"FALLING IN LOVE"
"Falling in Love" is a very common expression, though at the same time an expression which we do not altogether admire. It conveys the idea of a certain degree of fatalism - an irresistible fatality, which sways its sceptre over the heart and affections of the sexes, and must be yielded to either with or without reason. It is as common to hear people talk of a person "falling in love." as to hear of a person falling into a pit, or falling from a precipice, and the idea has been conveyed to youthful hearts that "falling in love" is a natural consequence that cannot be resisted.
Such notions have vulgarized and degraded the nature of true love. They have not unfrequently led to a yielding up of the heart to the first fits of excitement or passion. They have detracted from true love that high and holy character which it ought to maintain. They have destroyed that one existence in which lives all the finest feelings of which humanity is capable, and have poured into the Eden of life, a flood of degradation and death.
There are a variety of causes which may lead to a person's "falling in love." The heart of woman is generally so soft and tender when unadulterated with the specious flattery and deceitfulness of men that there is in them a precocious tendency to submit at once to this soft emotion. In many instances this may be considered an amiable weakness, but its amiability has been questioned; - not, however, without its mitigating circumstances. The heart of woman must cleave to some object. If a young girl has been so unfortunate as to lose her parents, and is without brother or sister, or any affectionate relative in the world, unto whom can she cling for friendship and solace? The bestowment of friendship, or the little attentions of kindness which etiquette demands from any gentleman, will seize with giant strength upon the affections of such an one.
Some woman are naturally so grateful, - so plentifully endowed with the "milk of human kindness," that this feeling carries away their hearts, and ere they are aware of the fact, they have actually "fallen in love." Love steals upon them like sleep stealing upon the senses, or like the rising sunbeams dispersing the shades of night: - it is warm, placid, and imperceptible.
Men in general are more calculating and more careful as to the manner in which they allow their affections to be placed. Sometimes indeed he is so smitten with the beauty and external accomplishments of a lady at first sight, that in despite of all reason and consideration he would plunge into the abyss of matrimony. But this only prevails in the heigh day of youthful love. A woman centres all her existence in this one feeling of love-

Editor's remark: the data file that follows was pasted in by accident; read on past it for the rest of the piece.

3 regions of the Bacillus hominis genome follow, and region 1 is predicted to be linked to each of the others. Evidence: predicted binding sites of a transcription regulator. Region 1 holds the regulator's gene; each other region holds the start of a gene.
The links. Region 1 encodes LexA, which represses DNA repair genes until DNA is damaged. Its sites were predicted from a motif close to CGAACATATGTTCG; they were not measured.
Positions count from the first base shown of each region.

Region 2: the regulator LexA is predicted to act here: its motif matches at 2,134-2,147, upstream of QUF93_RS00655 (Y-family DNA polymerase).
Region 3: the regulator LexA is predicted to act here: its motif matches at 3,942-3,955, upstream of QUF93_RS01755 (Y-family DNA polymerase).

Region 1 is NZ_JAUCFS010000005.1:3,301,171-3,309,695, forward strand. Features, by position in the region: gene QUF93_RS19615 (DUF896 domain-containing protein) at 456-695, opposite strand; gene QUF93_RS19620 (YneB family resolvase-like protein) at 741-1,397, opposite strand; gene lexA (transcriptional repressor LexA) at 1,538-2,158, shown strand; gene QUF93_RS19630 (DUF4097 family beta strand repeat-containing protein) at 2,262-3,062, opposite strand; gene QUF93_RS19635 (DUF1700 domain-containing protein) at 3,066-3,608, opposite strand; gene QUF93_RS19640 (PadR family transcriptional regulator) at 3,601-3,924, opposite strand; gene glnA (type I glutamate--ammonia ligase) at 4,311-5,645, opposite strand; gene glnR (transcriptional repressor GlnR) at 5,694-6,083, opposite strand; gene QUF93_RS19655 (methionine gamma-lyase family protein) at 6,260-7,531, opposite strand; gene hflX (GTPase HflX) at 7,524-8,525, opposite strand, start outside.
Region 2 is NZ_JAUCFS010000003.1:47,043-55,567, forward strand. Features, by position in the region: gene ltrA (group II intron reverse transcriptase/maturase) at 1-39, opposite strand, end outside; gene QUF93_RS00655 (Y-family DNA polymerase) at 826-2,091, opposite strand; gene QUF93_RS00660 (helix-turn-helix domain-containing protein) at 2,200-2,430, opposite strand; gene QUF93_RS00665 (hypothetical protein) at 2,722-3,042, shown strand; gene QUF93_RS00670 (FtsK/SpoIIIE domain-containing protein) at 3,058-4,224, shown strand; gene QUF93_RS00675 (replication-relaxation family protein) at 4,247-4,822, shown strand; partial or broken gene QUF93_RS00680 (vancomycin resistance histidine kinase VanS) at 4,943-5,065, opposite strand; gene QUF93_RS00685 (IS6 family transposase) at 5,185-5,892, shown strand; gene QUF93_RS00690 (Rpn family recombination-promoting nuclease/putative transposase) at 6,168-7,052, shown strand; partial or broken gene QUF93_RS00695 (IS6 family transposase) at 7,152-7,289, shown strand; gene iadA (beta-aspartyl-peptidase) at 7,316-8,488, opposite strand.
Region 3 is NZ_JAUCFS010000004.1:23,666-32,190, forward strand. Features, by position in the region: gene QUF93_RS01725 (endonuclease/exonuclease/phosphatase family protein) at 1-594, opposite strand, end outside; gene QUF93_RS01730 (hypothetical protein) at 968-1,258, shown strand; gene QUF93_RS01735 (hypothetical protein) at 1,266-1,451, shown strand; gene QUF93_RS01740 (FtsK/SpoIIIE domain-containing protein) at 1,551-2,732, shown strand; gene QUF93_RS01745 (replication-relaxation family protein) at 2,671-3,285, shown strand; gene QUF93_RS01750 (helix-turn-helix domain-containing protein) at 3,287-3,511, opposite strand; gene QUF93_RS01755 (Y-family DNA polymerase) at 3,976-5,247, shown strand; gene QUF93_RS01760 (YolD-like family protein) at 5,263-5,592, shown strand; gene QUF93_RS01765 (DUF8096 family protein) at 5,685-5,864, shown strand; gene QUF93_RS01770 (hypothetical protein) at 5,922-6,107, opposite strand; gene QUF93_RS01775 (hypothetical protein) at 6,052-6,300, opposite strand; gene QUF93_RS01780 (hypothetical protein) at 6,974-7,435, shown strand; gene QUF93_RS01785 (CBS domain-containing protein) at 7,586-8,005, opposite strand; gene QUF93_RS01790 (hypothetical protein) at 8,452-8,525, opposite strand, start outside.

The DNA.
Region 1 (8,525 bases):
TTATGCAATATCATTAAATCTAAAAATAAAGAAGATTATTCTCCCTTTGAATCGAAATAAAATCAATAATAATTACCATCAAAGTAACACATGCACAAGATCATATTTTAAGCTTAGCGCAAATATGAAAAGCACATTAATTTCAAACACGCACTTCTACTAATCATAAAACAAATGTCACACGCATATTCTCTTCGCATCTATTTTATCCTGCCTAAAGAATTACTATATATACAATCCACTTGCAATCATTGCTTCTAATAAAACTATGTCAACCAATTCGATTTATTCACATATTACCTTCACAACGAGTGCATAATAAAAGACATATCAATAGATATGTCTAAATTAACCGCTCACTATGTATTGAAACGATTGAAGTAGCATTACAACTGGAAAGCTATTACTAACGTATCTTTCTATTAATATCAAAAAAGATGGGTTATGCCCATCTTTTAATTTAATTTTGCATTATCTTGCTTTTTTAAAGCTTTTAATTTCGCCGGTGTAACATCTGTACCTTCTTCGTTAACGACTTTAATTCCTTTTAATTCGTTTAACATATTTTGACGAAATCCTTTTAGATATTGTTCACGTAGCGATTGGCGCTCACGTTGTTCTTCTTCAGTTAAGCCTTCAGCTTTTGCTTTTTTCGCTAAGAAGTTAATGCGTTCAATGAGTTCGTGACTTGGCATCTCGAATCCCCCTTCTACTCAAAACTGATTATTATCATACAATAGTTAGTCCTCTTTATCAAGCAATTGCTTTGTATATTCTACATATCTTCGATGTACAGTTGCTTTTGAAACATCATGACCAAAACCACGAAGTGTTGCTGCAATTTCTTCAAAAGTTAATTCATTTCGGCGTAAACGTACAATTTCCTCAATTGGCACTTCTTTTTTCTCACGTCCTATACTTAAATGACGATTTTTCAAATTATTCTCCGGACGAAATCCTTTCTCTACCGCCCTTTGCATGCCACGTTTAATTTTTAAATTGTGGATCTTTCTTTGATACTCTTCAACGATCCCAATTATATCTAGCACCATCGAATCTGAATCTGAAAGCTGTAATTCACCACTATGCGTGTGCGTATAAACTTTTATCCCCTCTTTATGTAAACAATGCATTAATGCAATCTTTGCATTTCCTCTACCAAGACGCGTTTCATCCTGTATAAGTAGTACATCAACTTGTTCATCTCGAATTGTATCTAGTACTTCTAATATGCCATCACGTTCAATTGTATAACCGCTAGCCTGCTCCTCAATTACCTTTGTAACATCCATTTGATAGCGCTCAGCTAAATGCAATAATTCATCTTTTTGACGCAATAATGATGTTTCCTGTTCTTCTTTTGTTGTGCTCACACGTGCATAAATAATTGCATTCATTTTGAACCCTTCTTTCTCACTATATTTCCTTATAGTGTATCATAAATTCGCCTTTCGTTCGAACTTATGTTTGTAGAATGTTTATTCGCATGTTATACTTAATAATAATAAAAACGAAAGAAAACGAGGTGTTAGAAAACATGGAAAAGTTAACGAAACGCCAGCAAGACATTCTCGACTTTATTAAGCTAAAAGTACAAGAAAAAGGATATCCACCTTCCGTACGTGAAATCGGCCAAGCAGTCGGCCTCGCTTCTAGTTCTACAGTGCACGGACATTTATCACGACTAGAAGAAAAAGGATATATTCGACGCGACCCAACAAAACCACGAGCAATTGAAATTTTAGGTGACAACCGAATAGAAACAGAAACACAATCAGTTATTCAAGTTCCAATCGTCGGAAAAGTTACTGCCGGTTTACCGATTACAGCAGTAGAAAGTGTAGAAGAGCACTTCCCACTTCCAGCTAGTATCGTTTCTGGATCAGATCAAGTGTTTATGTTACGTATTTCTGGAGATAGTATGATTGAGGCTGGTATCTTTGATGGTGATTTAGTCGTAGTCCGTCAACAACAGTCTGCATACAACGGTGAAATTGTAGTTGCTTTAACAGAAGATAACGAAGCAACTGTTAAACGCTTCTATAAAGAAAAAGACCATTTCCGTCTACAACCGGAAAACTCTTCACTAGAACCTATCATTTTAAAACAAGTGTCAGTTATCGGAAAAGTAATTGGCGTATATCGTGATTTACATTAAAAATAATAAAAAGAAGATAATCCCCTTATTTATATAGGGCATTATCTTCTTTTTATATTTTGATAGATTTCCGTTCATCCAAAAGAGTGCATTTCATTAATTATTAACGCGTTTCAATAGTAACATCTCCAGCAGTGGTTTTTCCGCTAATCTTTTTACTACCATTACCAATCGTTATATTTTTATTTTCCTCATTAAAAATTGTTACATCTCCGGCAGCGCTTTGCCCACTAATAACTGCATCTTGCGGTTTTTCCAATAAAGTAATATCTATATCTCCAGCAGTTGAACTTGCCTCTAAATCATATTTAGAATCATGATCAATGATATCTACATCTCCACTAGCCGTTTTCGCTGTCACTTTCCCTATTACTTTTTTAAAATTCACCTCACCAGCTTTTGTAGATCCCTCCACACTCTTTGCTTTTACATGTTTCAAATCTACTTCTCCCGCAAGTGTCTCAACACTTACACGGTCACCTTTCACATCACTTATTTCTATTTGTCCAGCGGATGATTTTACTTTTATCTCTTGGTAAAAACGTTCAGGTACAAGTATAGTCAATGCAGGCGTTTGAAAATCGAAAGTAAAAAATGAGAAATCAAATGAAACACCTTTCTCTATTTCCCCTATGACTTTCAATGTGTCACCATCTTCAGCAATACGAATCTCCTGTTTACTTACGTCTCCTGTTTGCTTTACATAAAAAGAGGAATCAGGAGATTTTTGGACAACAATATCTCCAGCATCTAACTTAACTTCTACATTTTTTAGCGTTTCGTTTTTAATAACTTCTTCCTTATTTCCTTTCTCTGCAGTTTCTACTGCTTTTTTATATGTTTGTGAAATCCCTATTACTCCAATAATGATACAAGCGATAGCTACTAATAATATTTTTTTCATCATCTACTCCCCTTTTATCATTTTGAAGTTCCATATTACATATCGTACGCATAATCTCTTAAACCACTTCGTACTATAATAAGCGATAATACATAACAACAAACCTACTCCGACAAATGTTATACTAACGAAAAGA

"In this she lives, or else she has no life."
A man has many objects of pursuit and ambition. His worldly interests call off his attention. His character and future prospects open channels of enterprize before him.
It is necessary to have some correct knowledge of the real character of the lady or gentleman before you allow your affections to be fixed. Men are so apt to disguise their real character that it is no easy matter for a lady to scan it. He may have the address of a gentleman, a very handsome exterior, and equally skilled in all the points of etiquette, but these are not sufficient to constitute him an agreeable home companion. It is necessary to know something of his disposition, habits, and tastes, before he is fixed upon for a lover. If he has a low opinion of the female sex, or speaks disrespectfully of them; or if from other causes the ladies entertain unworthy views of him - if his moral and religious character will not bear scrutiny - if he is disrespectful to his parents or friends, and ungentle to his sisters - these are infallible proofs that were he married he would manifest the same dispositions. But on the other hand, if he is affectionate and kind to his mother and sisters he will be so to his wife. The same remarks will also apply to the females.
In the bestowment of the affections, suitability of character must also be taken into consideration, as the happiness of wedded life greatly depends on this. Passion is always blind to the faults of a lover. Youth is frequently dazzled by false splendour, and that suitability of character which is of such paramount importance is overlooked.
Let the individual on whom you fix your choice be as much as possible in your own sphere of life. A man of fine parts and good education would not find that consummation of happiness so devoutly to be wished in the married life were he united to a vulgar uncultivated female; and a lady of taste and refinement would be miserably blessed with a rude, coarse, plebian husband.
We know the propensity there is in young ladies especially to advance themselves to a higher sphere of society by marriage; but it is to be lamented that such marriages generally turn out unfavourably. Many an history of humiliation and sorrow has been the result of unequal marriages. Many a wife has had to mourn and grieve in silence that she ever aspired to a more elevated rank in society, and all the advantages of external pomp and appearance would have been sacrificed for a more humble and faithful swain.
Source: T.E.G., The Etiquette of Love, Courtship, and Marriage (London: Simpkin, Marshall & Co. ; Easingwold: Thomas Gill, 1847), 15-20.
N.B.: This is only one section of the small book, The Etiquette of Love, Courtship, and Marriage. Further sections will be used for future posts.
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